Most of the time (75% to 80%) SVXY can be a moneymaker and the rest of the time it can give up much of its value in a few weeks—drawdowns of +90% are not unheard of. The chart below shows SVXY from 2004 using actual values from October 2011 forward and simulated values before that. Please note this is when the product's exposure was -1x the index.
Understand that SVXY does not implement a true short of its tracking index. Instead, it attempts to track the -0.5x percentage inverse of the index on a daily basis. To maintain this -0.5x behavior the fund must rebalance/reset its investments at the end of each day.
Detractors of the daily reset approach correctly note that SVXY and funds like it can suffer from volatility drag. If the index moves around a lot and then ends up in the same place SVXY will lose value, whereas a true short would not, but as I mentioned earlier, true shorts have other problems. Even with volatility drag daily reset funds don’t always under-perform. If the underlying index is trending down, they can deliver better than -0.5x cumulative performance. The chart below shows the relative one-year performance of SVXY and a true short starting with $1K invested in January for 2011 through 2016 when the product's exposure was -1x.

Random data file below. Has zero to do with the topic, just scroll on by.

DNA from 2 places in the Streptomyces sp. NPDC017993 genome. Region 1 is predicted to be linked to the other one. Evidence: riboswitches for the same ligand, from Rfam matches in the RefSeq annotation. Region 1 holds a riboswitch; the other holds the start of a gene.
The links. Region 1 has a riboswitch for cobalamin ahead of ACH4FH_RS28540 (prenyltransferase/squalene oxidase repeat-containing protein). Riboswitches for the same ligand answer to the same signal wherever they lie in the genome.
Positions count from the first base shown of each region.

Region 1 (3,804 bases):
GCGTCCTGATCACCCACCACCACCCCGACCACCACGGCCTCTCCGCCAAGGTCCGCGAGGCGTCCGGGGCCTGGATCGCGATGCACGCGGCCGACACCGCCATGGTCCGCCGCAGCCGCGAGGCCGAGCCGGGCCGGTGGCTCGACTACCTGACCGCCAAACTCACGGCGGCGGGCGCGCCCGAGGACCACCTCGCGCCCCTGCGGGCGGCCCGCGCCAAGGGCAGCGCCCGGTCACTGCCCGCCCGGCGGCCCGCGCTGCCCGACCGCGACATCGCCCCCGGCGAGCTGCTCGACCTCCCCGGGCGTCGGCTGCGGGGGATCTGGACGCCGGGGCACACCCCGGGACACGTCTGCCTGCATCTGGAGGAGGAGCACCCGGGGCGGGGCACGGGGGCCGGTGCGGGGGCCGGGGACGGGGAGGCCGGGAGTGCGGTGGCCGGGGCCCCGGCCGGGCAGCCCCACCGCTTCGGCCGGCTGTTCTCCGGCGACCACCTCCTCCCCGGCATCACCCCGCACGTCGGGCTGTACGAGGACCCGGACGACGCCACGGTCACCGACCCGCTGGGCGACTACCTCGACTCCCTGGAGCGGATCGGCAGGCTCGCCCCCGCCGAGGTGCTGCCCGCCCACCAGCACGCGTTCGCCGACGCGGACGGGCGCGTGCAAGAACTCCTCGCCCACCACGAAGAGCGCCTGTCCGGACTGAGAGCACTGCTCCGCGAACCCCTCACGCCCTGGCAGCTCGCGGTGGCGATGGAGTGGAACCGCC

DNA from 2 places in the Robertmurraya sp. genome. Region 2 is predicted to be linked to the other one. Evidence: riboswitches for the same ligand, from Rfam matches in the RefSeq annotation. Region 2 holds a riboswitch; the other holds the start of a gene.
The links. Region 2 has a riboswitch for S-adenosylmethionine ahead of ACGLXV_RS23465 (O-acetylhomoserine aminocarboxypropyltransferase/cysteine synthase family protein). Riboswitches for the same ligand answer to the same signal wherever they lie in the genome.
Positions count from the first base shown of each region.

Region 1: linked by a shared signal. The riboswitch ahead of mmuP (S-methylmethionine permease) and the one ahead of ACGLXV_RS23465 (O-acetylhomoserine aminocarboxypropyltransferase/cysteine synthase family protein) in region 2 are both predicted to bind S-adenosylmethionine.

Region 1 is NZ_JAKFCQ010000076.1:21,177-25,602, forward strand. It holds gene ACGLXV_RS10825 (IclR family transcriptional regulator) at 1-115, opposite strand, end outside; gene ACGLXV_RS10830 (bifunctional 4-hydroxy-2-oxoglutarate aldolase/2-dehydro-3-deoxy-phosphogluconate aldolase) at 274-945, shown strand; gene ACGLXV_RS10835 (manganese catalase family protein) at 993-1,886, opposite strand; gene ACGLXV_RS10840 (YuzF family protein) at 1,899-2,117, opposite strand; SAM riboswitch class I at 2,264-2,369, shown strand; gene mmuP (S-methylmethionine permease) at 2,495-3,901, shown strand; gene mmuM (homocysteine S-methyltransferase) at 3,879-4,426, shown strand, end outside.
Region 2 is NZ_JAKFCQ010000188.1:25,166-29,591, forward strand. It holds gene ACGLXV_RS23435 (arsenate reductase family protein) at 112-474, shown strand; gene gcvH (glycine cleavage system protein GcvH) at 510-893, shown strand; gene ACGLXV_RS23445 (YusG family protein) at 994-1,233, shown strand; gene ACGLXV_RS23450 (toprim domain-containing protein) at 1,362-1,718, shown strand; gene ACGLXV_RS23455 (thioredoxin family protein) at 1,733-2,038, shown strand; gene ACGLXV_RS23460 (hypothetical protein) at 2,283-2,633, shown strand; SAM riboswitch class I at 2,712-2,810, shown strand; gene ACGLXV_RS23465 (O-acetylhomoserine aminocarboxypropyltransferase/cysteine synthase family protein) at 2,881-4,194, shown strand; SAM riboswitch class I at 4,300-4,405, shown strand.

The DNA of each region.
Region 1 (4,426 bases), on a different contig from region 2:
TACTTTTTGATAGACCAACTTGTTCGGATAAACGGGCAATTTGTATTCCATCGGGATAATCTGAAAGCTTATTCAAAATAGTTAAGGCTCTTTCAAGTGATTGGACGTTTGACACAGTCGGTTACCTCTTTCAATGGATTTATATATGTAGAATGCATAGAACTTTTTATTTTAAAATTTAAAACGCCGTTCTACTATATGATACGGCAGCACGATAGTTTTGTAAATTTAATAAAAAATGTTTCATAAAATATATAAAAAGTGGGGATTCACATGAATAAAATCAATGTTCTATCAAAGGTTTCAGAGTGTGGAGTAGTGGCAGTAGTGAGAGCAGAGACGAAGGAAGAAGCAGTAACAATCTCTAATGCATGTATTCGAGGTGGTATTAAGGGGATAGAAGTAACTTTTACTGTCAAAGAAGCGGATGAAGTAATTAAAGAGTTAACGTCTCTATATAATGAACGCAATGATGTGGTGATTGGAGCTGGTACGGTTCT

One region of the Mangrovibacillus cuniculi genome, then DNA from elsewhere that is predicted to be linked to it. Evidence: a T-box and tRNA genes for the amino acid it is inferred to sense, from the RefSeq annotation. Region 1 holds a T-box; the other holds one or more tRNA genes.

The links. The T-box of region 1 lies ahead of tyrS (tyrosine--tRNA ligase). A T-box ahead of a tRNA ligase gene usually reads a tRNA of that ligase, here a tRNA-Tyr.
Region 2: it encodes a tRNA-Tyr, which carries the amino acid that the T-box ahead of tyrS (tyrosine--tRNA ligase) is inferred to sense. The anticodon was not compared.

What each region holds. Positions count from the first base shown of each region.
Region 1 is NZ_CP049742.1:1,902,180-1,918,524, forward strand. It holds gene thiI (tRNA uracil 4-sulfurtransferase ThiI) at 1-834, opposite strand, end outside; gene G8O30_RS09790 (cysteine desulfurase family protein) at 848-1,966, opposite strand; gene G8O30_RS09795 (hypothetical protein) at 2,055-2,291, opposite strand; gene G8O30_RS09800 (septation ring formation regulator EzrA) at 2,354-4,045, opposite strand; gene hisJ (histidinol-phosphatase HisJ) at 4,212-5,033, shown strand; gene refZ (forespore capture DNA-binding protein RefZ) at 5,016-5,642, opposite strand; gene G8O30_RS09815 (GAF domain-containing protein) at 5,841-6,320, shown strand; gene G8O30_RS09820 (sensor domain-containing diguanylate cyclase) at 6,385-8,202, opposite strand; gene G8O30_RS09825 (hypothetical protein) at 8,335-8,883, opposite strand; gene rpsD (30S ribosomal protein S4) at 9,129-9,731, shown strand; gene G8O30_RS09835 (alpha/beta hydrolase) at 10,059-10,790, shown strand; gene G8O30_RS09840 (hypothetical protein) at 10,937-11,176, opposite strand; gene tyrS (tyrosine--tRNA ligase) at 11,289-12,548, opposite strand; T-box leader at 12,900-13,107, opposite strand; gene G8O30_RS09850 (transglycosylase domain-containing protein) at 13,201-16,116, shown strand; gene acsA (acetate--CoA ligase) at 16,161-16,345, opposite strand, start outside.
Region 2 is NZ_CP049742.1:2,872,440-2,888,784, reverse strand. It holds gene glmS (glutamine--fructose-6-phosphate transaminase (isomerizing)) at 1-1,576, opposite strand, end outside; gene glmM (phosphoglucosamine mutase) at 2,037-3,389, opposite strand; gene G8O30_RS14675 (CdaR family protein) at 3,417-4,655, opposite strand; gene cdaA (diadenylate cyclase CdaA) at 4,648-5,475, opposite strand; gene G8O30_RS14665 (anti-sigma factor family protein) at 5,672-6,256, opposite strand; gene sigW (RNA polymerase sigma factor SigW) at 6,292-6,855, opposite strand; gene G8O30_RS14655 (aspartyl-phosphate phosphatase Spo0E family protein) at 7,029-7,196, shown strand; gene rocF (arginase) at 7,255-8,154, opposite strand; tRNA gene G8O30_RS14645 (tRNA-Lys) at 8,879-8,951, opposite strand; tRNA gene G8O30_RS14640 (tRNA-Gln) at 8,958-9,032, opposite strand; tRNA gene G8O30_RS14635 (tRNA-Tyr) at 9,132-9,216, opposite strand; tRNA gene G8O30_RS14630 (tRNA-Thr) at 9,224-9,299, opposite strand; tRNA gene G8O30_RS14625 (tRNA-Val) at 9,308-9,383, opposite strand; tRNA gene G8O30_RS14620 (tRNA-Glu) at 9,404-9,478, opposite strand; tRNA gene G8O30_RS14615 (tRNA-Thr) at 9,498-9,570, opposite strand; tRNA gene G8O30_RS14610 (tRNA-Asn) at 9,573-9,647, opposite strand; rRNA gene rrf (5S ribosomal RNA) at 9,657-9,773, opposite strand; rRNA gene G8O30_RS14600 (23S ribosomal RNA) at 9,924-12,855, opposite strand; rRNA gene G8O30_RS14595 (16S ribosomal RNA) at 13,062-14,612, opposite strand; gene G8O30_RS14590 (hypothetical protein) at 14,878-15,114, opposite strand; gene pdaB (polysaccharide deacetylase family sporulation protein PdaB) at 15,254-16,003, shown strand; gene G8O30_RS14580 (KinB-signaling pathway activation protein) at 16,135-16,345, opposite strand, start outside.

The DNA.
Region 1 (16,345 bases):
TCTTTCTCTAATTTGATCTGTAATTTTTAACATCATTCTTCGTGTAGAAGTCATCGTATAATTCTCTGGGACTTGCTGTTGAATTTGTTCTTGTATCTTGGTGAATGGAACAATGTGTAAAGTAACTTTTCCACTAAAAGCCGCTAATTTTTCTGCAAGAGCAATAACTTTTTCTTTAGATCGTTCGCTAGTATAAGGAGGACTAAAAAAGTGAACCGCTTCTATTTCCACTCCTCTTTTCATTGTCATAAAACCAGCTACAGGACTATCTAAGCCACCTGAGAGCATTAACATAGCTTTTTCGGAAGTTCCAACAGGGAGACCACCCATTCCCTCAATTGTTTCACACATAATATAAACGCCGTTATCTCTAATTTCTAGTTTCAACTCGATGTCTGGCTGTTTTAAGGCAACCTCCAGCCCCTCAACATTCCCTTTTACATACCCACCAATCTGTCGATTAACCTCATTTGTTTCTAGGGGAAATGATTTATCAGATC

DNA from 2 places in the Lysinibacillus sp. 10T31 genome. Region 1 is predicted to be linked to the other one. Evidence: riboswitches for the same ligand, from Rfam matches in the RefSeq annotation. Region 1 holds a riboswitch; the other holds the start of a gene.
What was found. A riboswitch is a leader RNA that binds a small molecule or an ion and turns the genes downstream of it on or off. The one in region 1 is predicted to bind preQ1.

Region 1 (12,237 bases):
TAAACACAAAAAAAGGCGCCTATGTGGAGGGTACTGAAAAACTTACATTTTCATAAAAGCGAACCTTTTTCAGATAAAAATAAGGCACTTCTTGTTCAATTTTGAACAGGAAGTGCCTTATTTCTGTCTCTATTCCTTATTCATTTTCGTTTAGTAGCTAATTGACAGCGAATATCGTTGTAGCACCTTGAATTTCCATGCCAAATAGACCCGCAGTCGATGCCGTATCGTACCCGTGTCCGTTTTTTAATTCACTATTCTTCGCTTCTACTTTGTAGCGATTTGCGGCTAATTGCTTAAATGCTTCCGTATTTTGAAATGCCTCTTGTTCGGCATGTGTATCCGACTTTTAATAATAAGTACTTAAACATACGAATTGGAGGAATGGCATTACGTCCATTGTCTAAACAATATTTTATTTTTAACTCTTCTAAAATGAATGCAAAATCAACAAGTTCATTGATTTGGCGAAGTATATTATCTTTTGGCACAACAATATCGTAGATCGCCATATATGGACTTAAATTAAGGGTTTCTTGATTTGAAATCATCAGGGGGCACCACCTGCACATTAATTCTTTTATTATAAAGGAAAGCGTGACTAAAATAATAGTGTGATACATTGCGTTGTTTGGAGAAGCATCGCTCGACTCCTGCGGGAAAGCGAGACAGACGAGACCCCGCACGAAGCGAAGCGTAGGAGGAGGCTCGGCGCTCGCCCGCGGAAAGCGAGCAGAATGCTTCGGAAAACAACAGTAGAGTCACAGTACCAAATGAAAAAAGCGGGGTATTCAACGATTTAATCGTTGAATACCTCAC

How does ProShares make money on SVXY?
An Exchange Trade Fund like SVXY must explicitly hold the appropriate securities or equivalent swaps matching the index it tracks. ProShares does a very nice job of providing visibility into those positions. The “Daily Holdings” tab of their website shows how many VIX futures contracts are being held. Because of the -0.5x nature of the fund, the face value of the VIX futures contracts will be very close to the negative of the net “Other asset/cash” value of the fund.